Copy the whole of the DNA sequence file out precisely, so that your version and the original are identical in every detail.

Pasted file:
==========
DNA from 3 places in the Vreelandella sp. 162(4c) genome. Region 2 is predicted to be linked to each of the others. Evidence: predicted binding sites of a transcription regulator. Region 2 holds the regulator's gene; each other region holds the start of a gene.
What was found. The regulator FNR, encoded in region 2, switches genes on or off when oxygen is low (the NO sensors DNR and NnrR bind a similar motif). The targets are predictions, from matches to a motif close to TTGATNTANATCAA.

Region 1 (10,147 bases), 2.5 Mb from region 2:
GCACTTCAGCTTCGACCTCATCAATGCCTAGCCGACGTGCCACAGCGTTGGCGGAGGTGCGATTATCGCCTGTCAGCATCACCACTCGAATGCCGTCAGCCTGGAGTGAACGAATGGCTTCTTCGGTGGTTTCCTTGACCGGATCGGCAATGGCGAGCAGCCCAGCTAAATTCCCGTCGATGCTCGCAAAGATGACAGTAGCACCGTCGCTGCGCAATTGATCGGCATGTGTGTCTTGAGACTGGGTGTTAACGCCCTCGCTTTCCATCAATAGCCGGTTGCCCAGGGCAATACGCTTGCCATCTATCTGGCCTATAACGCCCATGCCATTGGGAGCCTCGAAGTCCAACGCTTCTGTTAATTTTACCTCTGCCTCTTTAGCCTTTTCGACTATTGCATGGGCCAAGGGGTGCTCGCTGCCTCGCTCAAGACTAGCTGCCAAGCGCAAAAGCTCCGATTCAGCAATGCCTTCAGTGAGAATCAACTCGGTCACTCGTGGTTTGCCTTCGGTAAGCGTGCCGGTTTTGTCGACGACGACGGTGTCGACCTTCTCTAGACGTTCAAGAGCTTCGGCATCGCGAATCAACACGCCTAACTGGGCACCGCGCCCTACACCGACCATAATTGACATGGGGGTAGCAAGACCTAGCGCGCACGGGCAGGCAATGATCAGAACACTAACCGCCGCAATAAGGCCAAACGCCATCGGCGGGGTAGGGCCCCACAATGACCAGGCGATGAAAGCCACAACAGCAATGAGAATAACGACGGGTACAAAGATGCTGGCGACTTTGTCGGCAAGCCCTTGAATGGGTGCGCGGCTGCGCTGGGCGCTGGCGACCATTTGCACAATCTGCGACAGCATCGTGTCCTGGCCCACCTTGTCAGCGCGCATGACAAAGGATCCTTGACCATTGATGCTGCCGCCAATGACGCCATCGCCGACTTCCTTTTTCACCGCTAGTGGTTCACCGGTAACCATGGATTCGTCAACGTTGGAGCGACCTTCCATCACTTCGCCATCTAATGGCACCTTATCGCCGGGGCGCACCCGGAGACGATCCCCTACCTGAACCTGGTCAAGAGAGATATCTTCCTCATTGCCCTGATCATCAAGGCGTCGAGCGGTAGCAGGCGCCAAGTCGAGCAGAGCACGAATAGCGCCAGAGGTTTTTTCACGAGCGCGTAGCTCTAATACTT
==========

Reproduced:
DNA from 3 places in the Vreelandella sp. 162(4c) genome. Region 2 is predicted to be linked to each of the others. Evidence: predicted binding sites of a transcription regulator. Region 2 holds the regulator's gene; each other region holds the start of a gene.
What was found. The regulator FNR, encoded in region 2, switches genes on or off when oxygen is low (the NO sensors DNR and NnrR bind a similar motif). The targets are predictions, from matches to a motif close to TTGATNTANATCAA.

Region 1 (10,147 bases), 2.5 Mb from region 2:
GCACTTCAGCTTCGACCTCATCAATGCCTAGCCGACGTGCCACAGCGTTGGCGGAGGTGCGATTATCGCCTGTCAGCATCACCACTCGAATGCCGTCAGCCTGGAGTGAACGAATGGCTTCTTCGGTGGTTTCCTTGACCGGATCGGCAATGGCGAGCAGCCCAGCTAAATTCCCGTCGATGCTCGCAAAGATGACAGTAGCACCGTCGCTGCGCAATTGATCGGCATGTGTGTCTTGAGACTGGGTGTTAACGCCCTCGCTTTCCATCAATAGCCGGTTGCCCAGGGCAATACGCTTGCCATCTATCTGGCCTATAACGCCCATGCCATTGGGAGCCTCGAAGTCCAACGCTTCTGTTAATTTTACCTCTGCCTCTTTAGCCTTTTCGACTATTGCATGGGCCAAGGGGTGCTCGCTGCCTCGCTCAAGACTAGCTGCCAAGCGCAAAAGCTCCGATTCAGCAATGCCTTCAGTGAGAATCAACTCGGTCACTCGTGGTTTGCCTTCGGTAAGCGTGCCGGTTTTGTCGACGACGACGGTGTCGACCTTCTCTAGACGTTCAAGAGCTTCGGCATCGCGAATCAACACGCCTAACTGGGCACCGCGCCCTACACCGACCATAATTGACATGGGGGTAGCAAGACCTAGCGCGCACGGGCAGGCAATGATCAGAACACTAACCGCCGCAATAAGGCCAAACGCCATCGGCGGGGTAGGGCCCCACAATGACCAGGCGATGAAAGCCACAACAGCAATGAGAATAACGACGGGTACAAAGATGCTGGCGACTTTGTCGGCAAGCCCTTGAATGGGTGCGCGGCTGCGCTGGGCGCTGGCGACCATTTGCACAATCTGCGACAGCATCGTGTCCTGGCCCACCTTGTCAGCGCGCATGACAAAGGATCCTTGACCATTGATGCTGCCGCCAATGACGCCATCGCCGACTTCCTTTTTCACCGCTAGTGGTTCACCGGTAACCATGGATTCGTCAACGTTGGAGCGACCTTCCATCACTTCGCCATCTAATGGCACCTTATCGCCGGGGCGCACCCGGAGACGATCCCCTACCTGAACCTGGTCAAGAGAGATATCTTCCTCATTGCCCTGATCATCAAGGCGTCGAGCGGTAGCAGGCGCCAAGTCGAGCAGAGCACGAATAGCGCCAGAGGTTTTTTCACGAGCGCGTAGCTCTAATACTT